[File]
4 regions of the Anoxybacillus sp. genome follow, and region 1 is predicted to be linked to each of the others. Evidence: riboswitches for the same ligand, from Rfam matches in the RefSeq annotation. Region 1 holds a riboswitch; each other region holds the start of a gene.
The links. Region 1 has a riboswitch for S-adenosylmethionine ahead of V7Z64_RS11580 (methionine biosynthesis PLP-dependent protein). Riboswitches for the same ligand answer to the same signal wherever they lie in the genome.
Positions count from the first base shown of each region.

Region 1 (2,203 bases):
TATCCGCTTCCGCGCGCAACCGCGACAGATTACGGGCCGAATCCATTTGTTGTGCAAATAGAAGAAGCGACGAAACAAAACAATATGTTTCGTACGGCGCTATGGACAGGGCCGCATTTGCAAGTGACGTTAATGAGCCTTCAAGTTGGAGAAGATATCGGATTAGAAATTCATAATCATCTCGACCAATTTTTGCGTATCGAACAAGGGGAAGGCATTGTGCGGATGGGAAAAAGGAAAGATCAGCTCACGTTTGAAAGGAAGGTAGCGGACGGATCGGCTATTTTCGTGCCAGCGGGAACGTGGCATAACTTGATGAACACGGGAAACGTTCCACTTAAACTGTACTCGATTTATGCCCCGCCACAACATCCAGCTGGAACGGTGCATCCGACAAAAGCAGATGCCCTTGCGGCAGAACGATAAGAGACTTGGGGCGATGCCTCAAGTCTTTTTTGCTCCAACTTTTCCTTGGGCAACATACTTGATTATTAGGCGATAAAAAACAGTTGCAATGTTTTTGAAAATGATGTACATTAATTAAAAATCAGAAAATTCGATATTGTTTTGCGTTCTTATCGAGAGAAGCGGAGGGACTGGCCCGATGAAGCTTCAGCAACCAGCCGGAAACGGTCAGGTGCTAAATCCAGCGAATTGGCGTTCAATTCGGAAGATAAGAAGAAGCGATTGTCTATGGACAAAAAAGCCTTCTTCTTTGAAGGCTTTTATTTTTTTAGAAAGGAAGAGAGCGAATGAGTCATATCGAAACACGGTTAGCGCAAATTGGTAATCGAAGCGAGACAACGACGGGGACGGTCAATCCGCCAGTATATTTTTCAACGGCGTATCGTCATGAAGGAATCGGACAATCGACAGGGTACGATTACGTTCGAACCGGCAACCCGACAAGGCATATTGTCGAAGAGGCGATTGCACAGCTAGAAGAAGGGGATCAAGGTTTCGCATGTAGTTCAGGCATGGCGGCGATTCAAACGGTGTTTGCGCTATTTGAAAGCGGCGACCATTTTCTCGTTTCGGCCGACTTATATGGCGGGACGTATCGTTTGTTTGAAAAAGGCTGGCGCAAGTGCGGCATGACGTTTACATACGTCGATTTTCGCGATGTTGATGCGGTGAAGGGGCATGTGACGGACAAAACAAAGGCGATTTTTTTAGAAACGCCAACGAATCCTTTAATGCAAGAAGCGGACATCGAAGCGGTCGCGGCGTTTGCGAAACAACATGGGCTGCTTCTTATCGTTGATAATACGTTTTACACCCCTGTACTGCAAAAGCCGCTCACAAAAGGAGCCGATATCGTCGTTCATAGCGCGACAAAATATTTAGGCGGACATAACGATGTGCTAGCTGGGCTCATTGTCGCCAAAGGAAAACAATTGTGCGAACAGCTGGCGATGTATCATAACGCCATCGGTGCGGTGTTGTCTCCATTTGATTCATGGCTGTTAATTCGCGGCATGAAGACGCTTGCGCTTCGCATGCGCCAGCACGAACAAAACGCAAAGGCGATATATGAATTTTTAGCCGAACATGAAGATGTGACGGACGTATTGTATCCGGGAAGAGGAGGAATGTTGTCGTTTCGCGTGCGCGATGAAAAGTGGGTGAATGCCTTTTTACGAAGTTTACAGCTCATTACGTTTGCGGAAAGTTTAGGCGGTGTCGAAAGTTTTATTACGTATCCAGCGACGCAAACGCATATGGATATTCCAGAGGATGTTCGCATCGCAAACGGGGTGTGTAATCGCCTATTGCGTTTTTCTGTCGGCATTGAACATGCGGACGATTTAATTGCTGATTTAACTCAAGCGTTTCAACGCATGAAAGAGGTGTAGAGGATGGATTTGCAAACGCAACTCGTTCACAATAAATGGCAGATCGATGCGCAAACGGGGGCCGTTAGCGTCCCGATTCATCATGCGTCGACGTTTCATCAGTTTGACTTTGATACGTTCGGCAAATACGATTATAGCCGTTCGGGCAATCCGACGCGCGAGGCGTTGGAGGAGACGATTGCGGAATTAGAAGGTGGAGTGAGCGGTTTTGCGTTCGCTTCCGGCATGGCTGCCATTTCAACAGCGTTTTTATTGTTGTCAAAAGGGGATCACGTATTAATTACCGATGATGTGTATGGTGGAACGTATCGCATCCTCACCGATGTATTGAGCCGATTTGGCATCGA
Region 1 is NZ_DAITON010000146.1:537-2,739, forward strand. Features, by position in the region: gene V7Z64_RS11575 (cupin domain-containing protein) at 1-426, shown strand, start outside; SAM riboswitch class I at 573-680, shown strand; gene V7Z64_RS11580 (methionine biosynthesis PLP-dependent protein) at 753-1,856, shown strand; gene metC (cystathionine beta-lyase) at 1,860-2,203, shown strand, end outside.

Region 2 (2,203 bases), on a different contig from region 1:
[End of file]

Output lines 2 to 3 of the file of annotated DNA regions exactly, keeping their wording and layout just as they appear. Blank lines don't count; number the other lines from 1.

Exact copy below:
The links. Region 1 has a riboswitch for S-adenosylmethionine ahead of V7Z64_RS11580 (methionine biosynthesis PLP-dependent protein). Riboswitches for the same ligand answer to the same signal wherever they lie in the genome.
Positions count from the first base shown of each region.